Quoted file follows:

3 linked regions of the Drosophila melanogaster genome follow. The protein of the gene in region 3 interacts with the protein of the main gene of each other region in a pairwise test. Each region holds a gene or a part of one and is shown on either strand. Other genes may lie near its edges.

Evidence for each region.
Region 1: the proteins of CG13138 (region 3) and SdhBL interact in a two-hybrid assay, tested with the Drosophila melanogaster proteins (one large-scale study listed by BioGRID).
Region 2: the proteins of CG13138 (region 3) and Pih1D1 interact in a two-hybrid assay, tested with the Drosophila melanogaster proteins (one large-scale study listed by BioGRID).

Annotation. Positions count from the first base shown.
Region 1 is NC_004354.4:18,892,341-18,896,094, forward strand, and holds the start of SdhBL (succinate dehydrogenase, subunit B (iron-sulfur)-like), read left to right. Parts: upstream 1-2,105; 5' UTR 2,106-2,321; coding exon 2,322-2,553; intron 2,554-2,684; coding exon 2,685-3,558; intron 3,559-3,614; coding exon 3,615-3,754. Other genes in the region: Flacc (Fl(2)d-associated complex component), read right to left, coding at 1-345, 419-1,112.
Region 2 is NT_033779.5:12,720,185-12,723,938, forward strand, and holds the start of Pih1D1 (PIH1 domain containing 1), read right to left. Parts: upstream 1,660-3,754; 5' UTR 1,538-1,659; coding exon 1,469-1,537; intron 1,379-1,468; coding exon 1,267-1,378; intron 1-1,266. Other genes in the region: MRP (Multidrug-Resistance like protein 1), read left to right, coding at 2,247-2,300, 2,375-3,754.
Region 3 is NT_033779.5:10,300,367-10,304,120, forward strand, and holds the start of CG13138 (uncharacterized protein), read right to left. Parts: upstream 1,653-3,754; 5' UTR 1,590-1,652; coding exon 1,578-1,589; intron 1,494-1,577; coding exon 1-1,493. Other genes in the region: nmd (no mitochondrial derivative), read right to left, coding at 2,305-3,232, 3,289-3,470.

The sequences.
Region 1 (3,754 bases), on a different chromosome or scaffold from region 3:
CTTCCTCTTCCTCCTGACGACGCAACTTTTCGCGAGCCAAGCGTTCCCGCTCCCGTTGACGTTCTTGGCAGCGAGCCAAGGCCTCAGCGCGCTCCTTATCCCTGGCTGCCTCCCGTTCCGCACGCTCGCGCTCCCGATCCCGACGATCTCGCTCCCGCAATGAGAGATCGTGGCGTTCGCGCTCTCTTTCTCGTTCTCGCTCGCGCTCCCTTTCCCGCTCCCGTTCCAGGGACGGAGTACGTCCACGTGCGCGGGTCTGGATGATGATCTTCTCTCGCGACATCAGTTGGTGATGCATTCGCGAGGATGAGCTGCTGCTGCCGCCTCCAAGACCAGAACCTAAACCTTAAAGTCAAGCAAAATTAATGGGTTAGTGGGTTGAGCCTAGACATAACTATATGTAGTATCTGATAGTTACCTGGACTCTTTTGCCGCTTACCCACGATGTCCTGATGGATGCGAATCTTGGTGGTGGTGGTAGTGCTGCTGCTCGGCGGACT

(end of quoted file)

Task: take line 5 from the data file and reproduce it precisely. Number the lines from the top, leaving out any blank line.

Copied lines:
Annotation. Positions count from the first base shown.